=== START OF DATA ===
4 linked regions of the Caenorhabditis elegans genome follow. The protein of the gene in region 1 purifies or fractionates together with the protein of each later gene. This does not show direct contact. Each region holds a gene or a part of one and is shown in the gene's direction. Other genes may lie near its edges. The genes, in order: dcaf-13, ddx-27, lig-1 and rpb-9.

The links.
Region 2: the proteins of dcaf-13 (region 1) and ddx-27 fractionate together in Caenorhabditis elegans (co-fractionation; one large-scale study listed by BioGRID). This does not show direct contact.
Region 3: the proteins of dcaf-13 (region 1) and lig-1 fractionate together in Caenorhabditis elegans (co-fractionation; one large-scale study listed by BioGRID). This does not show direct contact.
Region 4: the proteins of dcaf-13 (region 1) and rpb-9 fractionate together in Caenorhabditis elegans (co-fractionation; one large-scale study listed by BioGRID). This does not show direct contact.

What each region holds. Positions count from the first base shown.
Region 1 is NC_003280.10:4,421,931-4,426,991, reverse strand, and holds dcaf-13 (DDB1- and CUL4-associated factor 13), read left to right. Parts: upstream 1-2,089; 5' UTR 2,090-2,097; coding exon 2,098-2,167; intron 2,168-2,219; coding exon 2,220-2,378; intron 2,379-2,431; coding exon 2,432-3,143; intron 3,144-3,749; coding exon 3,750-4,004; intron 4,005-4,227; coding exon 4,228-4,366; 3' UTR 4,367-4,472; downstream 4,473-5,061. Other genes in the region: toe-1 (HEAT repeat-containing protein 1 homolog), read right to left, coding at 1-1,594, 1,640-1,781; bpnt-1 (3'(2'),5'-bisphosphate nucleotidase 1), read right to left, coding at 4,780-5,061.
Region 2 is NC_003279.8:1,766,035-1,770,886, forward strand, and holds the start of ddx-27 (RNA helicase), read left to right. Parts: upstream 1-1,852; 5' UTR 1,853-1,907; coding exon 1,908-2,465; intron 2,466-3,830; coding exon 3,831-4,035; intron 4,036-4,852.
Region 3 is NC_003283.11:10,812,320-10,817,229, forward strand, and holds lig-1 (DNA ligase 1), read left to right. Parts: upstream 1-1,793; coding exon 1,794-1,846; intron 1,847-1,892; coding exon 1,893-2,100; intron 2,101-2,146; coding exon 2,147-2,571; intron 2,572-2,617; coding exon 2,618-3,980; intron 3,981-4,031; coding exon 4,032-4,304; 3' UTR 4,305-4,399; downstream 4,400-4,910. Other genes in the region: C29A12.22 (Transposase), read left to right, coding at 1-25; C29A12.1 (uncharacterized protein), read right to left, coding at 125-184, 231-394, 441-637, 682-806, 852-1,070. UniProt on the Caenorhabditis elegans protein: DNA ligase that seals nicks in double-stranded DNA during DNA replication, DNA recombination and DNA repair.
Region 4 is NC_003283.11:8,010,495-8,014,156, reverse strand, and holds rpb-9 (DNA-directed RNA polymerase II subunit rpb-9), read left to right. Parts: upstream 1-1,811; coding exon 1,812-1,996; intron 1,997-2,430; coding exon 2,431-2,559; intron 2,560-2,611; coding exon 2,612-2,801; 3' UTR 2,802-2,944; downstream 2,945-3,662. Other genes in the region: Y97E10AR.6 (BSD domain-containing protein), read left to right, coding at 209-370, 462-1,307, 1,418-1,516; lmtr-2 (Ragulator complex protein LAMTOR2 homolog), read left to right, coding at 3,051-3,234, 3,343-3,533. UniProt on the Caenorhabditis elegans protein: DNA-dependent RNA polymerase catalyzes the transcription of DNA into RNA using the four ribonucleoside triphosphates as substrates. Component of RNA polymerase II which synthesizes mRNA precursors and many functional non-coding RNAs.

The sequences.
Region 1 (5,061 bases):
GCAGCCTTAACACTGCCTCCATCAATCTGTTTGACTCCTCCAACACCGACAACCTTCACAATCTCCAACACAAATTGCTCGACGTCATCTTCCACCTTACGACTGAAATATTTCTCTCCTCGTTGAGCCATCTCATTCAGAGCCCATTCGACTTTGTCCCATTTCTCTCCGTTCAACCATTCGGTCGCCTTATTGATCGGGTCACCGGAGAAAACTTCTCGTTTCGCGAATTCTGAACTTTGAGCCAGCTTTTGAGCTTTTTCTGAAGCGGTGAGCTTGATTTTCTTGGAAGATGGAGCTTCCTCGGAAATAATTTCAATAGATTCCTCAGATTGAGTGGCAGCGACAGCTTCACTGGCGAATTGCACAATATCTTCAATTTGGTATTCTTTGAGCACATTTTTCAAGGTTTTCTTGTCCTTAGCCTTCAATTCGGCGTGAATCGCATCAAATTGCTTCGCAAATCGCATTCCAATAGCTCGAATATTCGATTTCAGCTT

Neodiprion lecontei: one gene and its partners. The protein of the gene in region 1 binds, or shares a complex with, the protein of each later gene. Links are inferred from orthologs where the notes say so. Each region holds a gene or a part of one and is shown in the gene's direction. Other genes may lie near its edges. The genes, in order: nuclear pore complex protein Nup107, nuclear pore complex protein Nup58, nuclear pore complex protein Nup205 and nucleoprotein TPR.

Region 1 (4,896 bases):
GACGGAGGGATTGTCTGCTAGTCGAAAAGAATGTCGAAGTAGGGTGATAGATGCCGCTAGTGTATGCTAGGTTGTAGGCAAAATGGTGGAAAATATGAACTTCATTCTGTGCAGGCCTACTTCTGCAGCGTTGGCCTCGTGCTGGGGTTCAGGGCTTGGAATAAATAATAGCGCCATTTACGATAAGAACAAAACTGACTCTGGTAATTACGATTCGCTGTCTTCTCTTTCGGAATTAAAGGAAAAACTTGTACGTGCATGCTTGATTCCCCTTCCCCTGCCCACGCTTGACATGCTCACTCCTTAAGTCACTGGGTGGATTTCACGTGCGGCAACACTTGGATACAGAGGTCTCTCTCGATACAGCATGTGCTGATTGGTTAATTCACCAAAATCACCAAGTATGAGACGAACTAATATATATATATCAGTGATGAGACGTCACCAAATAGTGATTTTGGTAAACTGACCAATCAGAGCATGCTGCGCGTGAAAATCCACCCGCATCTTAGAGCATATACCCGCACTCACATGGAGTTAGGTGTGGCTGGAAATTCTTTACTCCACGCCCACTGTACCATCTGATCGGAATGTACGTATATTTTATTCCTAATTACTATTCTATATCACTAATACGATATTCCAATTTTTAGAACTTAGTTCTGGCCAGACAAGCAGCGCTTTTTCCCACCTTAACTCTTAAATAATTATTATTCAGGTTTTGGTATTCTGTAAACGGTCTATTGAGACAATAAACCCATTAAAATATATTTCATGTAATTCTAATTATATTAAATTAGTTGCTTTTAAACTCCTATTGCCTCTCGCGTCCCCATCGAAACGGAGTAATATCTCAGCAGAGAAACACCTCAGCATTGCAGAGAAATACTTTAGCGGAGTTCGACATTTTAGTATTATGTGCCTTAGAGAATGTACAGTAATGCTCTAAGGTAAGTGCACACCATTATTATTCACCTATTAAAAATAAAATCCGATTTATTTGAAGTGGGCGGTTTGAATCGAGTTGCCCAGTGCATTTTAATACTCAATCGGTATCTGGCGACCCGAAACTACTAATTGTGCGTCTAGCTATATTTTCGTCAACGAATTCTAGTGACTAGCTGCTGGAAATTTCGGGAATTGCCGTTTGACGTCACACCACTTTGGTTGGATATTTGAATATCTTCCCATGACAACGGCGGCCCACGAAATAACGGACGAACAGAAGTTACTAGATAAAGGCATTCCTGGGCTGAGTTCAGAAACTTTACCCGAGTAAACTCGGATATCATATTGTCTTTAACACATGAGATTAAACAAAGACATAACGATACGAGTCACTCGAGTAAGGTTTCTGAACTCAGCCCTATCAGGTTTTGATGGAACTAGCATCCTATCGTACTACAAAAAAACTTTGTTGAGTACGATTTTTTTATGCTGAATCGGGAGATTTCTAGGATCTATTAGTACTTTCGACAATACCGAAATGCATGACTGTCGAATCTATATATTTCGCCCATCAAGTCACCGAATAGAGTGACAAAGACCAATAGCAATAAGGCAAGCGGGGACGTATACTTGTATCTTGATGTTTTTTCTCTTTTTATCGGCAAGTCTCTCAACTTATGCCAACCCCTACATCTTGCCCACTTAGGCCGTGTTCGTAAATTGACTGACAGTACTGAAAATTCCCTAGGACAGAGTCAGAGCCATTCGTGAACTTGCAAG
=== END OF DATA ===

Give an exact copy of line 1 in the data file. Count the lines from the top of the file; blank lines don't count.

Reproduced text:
4 linked regions of the Caenorhabditis elegans genome follow. The protein of the gene in region 1 purifies or fractionates together with the protein of each later gene. This does not show direct contact. Each region holds a gene or a part of one and is shown in the gene's direction. Other genes may lie near its edges. The genes, in order: dcaf-13, ddx-27, lig-1 and rpb-9.